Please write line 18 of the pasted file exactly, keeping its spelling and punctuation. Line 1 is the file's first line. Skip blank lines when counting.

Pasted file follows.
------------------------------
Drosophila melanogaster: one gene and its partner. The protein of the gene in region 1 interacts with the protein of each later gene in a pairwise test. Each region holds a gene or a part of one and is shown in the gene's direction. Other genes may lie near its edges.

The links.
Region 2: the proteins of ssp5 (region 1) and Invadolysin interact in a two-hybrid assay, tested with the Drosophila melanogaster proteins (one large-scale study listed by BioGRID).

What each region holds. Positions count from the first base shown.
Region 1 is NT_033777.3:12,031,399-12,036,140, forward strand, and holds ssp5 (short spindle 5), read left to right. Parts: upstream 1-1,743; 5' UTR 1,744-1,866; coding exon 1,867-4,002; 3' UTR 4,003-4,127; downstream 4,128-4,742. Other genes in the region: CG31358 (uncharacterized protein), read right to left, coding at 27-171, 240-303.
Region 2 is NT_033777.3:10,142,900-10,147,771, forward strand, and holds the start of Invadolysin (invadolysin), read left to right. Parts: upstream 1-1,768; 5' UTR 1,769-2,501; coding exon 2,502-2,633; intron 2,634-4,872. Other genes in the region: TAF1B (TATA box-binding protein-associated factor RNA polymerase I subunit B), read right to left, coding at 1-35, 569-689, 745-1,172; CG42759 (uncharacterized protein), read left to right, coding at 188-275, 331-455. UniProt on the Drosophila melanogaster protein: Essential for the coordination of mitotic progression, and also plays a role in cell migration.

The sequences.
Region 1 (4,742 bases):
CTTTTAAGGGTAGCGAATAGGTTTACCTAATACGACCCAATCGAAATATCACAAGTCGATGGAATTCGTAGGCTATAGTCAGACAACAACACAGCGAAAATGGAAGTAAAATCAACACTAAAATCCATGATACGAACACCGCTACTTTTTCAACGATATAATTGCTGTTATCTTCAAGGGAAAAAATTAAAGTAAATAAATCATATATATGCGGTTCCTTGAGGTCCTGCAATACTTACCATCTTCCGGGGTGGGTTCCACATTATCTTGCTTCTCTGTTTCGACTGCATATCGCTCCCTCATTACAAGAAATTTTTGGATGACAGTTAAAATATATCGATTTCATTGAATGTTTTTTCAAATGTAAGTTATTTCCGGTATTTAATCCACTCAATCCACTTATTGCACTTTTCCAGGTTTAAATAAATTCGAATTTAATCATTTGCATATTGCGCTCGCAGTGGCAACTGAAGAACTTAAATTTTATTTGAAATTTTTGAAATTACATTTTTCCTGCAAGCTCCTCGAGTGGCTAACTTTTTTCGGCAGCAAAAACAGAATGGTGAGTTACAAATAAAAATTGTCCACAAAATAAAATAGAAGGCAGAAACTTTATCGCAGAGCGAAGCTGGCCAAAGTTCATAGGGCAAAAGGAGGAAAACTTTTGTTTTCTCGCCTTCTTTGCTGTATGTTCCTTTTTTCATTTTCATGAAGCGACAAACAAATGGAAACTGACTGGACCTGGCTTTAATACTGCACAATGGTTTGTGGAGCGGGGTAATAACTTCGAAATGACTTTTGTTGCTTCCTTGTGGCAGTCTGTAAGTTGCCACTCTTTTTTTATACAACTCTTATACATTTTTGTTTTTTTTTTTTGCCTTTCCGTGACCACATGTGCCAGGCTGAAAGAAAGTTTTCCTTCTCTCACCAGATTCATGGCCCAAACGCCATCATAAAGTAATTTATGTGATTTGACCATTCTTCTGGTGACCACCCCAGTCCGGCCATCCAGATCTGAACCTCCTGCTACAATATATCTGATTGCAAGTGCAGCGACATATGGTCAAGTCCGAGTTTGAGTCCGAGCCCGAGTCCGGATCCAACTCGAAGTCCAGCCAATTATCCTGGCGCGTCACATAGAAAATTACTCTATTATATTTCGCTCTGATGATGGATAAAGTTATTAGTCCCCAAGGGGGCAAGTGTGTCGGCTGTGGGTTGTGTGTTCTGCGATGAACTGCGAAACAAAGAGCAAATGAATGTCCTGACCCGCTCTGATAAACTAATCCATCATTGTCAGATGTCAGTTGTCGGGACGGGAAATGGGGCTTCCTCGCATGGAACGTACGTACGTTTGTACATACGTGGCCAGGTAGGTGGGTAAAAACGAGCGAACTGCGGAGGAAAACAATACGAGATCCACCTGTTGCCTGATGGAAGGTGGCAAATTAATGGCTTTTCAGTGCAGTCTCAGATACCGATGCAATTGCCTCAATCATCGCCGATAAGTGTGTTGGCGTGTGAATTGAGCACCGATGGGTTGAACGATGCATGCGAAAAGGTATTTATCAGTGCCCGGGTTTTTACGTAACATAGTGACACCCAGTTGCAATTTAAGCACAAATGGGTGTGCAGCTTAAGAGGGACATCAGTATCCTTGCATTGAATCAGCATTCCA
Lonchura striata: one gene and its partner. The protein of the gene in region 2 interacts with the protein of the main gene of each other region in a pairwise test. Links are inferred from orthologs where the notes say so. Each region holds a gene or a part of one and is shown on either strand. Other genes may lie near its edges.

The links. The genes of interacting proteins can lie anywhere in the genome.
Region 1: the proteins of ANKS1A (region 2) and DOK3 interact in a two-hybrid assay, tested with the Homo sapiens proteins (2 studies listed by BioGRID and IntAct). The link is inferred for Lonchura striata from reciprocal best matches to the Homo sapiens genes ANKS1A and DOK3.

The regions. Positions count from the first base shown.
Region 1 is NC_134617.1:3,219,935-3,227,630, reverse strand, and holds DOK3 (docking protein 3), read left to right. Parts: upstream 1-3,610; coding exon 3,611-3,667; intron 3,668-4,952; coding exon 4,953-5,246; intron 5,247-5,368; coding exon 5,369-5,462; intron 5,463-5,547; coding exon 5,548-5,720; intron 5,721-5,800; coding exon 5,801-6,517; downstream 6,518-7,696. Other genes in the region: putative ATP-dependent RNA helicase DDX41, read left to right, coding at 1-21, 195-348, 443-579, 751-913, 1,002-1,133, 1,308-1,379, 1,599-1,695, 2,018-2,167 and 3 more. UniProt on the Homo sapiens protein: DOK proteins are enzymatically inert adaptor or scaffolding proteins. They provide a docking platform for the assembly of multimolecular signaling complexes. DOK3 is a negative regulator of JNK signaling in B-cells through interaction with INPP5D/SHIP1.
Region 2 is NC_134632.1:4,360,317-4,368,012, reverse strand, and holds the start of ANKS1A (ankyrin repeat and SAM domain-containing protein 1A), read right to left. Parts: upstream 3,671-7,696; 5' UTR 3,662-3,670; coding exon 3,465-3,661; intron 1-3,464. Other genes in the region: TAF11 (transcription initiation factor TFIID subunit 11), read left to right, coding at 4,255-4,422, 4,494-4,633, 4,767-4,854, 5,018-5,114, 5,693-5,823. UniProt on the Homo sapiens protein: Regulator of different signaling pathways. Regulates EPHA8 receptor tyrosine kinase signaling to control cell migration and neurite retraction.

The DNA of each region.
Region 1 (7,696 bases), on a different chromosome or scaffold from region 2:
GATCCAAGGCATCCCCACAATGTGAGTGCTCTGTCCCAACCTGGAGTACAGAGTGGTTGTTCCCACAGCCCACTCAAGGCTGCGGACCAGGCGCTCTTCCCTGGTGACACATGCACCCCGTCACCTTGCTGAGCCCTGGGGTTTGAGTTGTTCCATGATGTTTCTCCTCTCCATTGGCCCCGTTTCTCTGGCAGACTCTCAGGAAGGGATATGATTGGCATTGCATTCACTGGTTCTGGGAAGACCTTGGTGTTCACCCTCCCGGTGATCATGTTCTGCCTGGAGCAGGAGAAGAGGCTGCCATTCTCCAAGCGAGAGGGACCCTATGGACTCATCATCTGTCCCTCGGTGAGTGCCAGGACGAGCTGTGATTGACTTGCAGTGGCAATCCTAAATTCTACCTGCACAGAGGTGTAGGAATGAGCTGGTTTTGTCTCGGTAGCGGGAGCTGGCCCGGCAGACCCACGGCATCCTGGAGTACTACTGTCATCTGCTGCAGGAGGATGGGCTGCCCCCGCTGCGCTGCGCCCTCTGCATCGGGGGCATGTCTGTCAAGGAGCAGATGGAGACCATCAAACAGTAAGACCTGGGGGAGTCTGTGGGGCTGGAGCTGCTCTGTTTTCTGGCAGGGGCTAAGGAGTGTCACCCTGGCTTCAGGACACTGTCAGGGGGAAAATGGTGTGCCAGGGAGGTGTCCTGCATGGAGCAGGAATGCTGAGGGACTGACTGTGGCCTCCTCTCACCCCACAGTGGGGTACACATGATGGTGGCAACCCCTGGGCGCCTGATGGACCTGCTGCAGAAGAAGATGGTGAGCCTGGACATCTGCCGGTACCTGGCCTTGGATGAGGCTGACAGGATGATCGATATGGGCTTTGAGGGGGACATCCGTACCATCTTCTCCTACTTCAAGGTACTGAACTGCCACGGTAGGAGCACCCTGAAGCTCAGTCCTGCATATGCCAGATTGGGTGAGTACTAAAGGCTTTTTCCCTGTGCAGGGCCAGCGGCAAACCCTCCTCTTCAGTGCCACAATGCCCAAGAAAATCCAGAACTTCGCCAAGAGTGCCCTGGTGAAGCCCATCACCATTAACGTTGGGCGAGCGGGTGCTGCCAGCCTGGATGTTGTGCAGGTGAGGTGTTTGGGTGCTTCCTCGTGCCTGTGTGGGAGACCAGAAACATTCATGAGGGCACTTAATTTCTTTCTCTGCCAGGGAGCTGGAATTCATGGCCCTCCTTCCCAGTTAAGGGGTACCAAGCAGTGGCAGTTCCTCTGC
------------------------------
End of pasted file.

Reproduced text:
GATCCAAGGCATCCCCACAATGTGAGTGCTCTGTCCCAACCTGGAGTACAGAGTGGTTGTTCCCACAGCCCACTCAAGGCTGCGGACCAGGCGCTCTTCCCTGGTGACACATGCACCCCGTCACCTTGCTGAGCCCTGGGGTTTGAGTTGTTCCATGATGTTTCTCCTCTCCATTGGCCCCGTTTCTCTGGCAGACTCTCAGGAAGGGATATGATTGGCATTGCATTCACTGGTTCTGGGAAGACCTTGGTGTTCACCCTCCCGGTGATCATGTTCTGCCTGGAGCAGGAGAAGAGGCTGCCATTCTCCAAGCGAGAGGGACCCTATGGACTCATCATCTGTCCCTCGGTGAGTGCCAGGACGAGCTGTGATTGACTTGCAGTGGCAATCCTAAATTCTACCTGCACAGAGGTGTAGGAATGAGCTGGTTTTGTCTCGGTAGCGGGAGCTGGCCCGGCAGACCCACGGCATCCTGGAGTACTACTGTCATCTGCTGCAGGAGGATGGGCTGCCCCCGCTGCGCTGCGCCCTCTGCATCGGGGGCATGTCTGTCAAGGAGCAGATGGAGACCATCAAACAGTAAGACCTGGGGGAGTCTGTGGGGCTGGAGCTGCTCTGTTTTCTGGCAGGGGCTAAGGAGTGTCACCCTGGCTTCAGGACACTGTCAGGGGGAAAATGGTGTGCCAGGGAGGTGTCCTGCATGGAGCAGGAATGCTGAGGGACTGACTGTGGCCTCCTCTCACCCCACAGTGGGGTACACATGATGGTGGCAACCCCTGGGCGCCTGATGGACCTGCTGCAGAAGAAGATGGTGAGCCTGGACATCTGCCGGTACCTGGCCTTGGATGAGGCTGACAGGATGATCGATATGGGCTTTGAGGGGGACATCCGTACCATCTTCTCCTACTTCAAGGTACTGAACTGCCACGGTAGGAGCACCCTGAAGCTCAGTCCTGCATATGCCAGATTGGGTGAGTACTAAAGGCTTTTTCCCTGTGCAGGGCCAGCGGCAAACCCTCCTCTTCAGTGCCACAATGCCCAAGAAAATCCAGAACTTCGCCAAGAGTGCCCTGGTGAAGCCCATCACCATTAACGTTGGGCGAGCGGGTGCTGCCAGCCTGGATGTTGTGCAGGTGAGGTGTTTGGGTGCTTCCTCGTGCCTGTGTGGGAGACCAGAAACATTCATGAGGGCACTTAATTTCTTTCTCTGCCAGGGAGCTGGAATTCATGGCCCTCCTTCCCAGTTAAGGGGTACCAAGCAGTGGCAGTTCCTCTGC